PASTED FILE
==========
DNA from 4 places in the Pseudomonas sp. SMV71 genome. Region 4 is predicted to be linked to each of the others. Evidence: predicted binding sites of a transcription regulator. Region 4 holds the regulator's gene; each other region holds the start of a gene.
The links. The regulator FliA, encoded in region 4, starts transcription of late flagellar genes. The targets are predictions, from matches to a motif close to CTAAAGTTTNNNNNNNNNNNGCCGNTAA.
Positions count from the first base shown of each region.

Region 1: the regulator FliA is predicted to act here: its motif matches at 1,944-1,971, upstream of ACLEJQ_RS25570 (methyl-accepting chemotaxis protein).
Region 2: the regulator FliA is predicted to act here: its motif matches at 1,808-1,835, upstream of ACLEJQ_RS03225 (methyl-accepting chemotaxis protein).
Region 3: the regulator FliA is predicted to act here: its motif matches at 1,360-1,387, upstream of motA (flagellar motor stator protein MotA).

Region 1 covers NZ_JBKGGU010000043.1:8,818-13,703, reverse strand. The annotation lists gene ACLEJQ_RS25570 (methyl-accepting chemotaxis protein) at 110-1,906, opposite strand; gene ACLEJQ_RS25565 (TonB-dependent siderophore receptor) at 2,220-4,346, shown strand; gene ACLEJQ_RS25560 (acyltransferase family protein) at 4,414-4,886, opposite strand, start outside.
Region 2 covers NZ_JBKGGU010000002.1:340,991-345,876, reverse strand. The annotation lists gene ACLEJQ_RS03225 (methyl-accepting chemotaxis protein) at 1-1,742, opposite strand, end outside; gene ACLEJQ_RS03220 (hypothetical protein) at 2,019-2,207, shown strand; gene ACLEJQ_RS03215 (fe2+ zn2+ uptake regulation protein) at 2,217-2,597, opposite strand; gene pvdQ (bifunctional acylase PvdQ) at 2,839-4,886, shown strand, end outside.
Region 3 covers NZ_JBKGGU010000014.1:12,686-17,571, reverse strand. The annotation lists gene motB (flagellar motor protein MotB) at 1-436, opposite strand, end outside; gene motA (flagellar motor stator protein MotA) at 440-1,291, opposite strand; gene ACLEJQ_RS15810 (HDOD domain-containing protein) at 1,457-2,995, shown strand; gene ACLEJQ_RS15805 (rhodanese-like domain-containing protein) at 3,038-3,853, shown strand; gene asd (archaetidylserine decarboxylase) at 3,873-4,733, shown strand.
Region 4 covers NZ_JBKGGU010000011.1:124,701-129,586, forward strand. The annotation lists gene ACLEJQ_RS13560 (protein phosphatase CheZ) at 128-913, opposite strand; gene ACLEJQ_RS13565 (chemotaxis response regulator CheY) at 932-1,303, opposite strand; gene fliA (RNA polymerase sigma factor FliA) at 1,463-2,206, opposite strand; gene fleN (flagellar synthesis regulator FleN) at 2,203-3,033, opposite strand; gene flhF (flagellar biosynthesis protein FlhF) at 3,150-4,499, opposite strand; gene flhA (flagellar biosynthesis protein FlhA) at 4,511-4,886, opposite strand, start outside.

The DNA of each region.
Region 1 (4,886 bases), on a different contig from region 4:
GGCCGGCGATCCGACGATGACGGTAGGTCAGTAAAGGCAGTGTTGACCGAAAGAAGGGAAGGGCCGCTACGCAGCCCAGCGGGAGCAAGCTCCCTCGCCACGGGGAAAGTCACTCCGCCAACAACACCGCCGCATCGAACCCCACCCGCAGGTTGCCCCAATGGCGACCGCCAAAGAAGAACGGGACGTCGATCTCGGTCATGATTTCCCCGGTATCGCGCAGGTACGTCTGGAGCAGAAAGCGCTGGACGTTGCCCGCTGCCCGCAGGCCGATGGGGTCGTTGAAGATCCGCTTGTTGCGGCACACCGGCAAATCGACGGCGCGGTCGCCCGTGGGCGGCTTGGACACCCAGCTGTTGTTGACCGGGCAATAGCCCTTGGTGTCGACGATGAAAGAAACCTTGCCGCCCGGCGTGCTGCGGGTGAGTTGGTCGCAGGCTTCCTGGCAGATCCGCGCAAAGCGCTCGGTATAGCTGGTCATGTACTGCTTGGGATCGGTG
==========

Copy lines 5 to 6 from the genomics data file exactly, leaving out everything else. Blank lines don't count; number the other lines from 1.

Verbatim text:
Region 2: the regulator FliA is predicted to act here: its motif matches at 1,808-1,835, upstream of ACLEJQ_RS03225 (methyl-accepting chemotaxis protein).
Region 3: the regulator FliA is predicted to act here: its motif matches at 1,360-1,387, upstream of motA (flagellar motor stator protein MotA).